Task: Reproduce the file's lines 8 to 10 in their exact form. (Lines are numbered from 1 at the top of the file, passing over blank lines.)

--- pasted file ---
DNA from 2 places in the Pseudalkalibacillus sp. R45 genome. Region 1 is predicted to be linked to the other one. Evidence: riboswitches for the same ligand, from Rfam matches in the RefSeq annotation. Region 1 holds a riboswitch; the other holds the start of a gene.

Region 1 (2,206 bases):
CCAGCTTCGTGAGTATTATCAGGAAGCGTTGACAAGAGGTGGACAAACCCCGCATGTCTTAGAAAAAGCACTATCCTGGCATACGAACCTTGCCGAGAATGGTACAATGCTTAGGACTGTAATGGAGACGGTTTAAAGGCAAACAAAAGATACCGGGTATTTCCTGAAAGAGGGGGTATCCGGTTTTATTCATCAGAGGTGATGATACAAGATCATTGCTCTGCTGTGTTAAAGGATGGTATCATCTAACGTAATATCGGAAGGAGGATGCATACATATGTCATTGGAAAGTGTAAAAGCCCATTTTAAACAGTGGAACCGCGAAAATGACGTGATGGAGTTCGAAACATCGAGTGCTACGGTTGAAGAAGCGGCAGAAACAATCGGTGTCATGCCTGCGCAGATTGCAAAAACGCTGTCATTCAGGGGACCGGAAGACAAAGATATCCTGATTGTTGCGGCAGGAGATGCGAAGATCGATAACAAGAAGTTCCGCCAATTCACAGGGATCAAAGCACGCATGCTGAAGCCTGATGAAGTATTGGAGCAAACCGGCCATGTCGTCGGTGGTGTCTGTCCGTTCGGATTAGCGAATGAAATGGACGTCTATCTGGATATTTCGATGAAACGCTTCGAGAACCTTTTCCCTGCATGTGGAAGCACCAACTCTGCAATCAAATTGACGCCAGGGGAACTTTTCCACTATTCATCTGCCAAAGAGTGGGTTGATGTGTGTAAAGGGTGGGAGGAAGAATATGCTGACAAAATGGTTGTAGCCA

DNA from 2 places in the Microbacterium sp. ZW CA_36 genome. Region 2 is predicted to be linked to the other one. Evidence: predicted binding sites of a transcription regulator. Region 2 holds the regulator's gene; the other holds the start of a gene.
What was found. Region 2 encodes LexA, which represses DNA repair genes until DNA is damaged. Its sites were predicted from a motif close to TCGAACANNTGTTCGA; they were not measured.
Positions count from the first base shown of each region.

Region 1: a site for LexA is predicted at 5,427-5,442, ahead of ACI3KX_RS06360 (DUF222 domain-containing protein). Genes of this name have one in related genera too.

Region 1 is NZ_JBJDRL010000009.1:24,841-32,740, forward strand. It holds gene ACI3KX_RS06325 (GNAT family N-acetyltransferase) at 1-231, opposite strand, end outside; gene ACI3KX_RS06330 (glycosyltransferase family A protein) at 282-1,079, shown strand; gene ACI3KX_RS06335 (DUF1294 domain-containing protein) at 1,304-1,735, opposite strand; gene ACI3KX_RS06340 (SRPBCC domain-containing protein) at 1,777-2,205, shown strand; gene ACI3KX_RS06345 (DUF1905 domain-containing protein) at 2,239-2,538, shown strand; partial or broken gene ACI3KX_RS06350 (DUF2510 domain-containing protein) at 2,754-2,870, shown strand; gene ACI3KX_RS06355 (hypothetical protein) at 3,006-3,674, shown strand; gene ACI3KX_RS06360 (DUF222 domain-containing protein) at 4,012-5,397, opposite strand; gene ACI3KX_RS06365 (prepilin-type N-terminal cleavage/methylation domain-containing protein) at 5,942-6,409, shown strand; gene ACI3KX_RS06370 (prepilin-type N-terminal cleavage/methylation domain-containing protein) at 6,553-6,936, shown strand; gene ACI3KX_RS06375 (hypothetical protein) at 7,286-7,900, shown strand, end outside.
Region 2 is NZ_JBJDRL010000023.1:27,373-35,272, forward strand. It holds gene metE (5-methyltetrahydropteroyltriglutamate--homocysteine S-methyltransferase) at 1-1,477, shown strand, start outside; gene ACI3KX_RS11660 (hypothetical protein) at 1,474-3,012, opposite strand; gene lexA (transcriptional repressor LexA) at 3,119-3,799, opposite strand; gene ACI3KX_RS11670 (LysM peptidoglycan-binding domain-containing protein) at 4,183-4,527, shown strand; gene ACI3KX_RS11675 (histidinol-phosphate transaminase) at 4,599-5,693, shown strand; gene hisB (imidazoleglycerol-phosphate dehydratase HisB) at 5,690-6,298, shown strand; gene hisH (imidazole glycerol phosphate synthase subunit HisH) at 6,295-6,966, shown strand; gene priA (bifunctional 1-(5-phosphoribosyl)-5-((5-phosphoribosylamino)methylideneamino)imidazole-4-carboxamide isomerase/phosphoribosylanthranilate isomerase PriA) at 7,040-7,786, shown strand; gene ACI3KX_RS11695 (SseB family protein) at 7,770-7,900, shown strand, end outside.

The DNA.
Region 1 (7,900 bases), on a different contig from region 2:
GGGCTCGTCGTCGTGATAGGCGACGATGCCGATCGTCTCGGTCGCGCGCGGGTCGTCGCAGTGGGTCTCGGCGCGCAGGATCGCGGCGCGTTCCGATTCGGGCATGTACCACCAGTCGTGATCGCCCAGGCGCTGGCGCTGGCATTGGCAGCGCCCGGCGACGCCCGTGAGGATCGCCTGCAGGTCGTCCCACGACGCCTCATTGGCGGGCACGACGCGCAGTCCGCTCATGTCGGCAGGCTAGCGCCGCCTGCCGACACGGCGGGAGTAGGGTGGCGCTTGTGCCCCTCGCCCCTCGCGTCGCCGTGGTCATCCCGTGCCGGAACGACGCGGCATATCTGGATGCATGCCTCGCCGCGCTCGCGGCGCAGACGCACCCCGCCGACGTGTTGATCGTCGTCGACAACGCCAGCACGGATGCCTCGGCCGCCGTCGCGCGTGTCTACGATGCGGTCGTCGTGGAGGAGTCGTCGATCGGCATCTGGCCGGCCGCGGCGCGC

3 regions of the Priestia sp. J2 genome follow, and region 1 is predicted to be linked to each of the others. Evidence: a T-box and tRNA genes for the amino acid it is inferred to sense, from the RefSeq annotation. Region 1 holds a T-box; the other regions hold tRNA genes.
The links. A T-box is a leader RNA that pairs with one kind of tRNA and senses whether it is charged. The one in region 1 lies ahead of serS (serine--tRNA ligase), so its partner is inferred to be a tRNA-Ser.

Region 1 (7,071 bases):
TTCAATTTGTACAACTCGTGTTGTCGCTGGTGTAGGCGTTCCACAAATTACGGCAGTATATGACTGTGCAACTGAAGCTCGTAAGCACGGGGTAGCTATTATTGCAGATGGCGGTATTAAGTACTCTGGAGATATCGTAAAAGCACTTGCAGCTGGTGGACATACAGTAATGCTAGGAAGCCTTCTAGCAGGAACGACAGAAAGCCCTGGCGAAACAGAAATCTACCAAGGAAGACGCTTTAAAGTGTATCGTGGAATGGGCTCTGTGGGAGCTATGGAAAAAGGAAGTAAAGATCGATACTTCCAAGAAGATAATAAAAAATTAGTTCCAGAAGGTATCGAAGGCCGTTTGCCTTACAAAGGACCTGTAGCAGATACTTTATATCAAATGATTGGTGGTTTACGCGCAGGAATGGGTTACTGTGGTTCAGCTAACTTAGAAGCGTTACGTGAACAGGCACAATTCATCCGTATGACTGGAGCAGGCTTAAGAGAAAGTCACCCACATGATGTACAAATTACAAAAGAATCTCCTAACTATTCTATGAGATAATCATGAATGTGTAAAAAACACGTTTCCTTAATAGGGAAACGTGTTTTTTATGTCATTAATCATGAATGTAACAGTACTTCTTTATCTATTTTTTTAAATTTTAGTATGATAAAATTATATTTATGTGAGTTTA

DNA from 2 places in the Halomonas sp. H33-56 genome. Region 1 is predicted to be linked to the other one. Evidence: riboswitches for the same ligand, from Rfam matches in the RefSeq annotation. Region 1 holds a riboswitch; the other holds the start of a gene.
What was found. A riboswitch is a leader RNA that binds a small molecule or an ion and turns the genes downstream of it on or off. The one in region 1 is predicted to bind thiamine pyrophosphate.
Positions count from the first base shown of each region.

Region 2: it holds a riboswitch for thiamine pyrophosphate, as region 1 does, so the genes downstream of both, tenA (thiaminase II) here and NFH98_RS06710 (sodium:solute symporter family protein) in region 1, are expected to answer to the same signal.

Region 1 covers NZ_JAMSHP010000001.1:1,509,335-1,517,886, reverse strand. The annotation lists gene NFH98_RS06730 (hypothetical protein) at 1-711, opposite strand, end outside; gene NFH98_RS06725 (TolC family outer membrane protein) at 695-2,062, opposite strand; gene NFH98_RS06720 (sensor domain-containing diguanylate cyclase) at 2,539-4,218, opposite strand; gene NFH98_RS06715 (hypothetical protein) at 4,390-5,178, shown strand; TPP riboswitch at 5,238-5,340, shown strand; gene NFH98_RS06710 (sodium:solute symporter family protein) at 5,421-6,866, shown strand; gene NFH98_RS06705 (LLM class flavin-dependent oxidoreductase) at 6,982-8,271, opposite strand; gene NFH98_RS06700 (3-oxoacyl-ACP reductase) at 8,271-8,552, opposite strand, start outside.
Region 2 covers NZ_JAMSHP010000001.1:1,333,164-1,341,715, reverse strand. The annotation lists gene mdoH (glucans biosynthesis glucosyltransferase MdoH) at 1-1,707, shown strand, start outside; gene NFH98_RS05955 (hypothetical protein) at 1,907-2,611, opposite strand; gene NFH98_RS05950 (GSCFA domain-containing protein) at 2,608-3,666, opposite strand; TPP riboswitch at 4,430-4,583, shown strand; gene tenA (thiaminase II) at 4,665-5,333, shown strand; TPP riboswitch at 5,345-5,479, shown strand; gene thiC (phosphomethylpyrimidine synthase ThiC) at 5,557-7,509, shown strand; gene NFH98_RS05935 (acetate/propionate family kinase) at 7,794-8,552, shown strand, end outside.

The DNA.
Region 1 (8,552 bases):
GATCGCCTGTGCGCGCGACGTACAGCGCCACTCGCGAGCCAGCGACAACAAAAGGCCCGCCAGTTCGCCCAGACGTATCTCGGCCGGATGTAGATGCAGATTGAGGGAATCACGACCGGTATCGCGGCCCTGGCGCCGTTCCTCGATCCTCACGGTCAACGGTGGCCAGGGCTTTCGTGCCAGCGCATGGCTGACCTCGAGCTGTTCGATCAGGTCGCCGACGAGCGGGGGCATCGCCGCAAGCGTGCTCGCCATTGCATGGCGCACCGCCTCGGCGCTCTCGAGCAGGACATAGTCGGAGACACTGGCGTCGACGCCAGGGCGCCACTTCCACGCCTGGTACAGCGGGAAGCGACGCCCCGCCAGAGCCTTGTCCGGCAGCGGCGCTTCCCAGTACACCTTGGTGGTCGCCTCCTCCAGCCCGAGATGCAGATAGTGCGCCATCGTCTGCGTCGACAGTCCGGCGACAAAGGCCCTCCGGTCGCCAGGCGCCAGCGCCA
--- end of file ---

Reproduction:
Region 1 is NZ_JBJDRL010000009.1:24,841-32,740, forward strand. It holds gene ACI3KX_RS06325 (GNAT family N-acetyltransferase) at 1-231, opposite strand, end outside; gene ACI3KX_RS06330 (glycosyltransferase family A protein) at 282-1,079, shown strand; gene ACI3KX_RS06335 (DUF1294 domain-containing protein) at 1,304-1,735, opposite strand; gene ACI3KX_RS06340 (SRPBCC domain-containing protein) at 1,777-2,205, shown strand; gene ACI3KX_RS06345 (DUF1905 domain-containing protein) at 2,239-2,538, shown strand; partial or broken gene ACI3KX_RS06350 (DUF2510 domain-containing protein) at 2,754-2,870, shown strand; gene ACI3KX_RS06355 (hypothetical protein) at 3,006-3,674, shown strand; gene ACI3KX_RS06360 (DUF222 domain-containing protein) at 4,012-5,397, opposite strand; gene ACI3KX_RS06365 (prepilin-type N-terminal cleavage/methylation domain-containing protein) at 5,942-6,409, shown strand; gene ACI3KX_RS06370 (prepilin-type N-terminal cleavage/methylation domain-containing protein) at 6,553-6,936, shown strand; gene ACI3KX_RS06375 (hypothetical protein) at 7,286-7,900, shown strand, end outside.
Region 2 is NZ_JBJDRL010000023.1:27,373-35,272, forward strand. It holds gene metE (5-methyltetrahydropteroyltriglutamate--homocysteine S-methyltransferase) at 1-1,477, shown strand, start outside; gene ACI3KX_RS11660 (hypothetical protein) at 1,474-3,012, opposite strand; gene lexA (transcriptional repressor LexA) at 3,119-3,799, opposite strand; gene ACI3KX_RS11670 (LysM peptidoglycan-binding domain-containing protein) at 4,183-4,527, shown strand; gene ACI3KX_RS11675 (histidinol-phosphate transaminase) at 4,599-5,693, shown strand; gene hisB (imidazoleglycerol-phosphate dehydratase HisB) at 5,690-6,298, shown strand; gene hisH (imidazole glycerol phosphate synthase subunit HisH) at 6,295-6,966, shown strand; gene priA (bifunctional 1-(5-phosphoribosyl)-5-((5-phosphoribosylamino)methylideneamino)imidazole-4-carboxamide isomerase/phosphoribosylanthranilate isomerase PriA) at 7,040-7,786, shown strand; gene ACI3KX_RS11695 (SseB family protein) at 7,770-7,900, shown strand, end outside.

The DNA.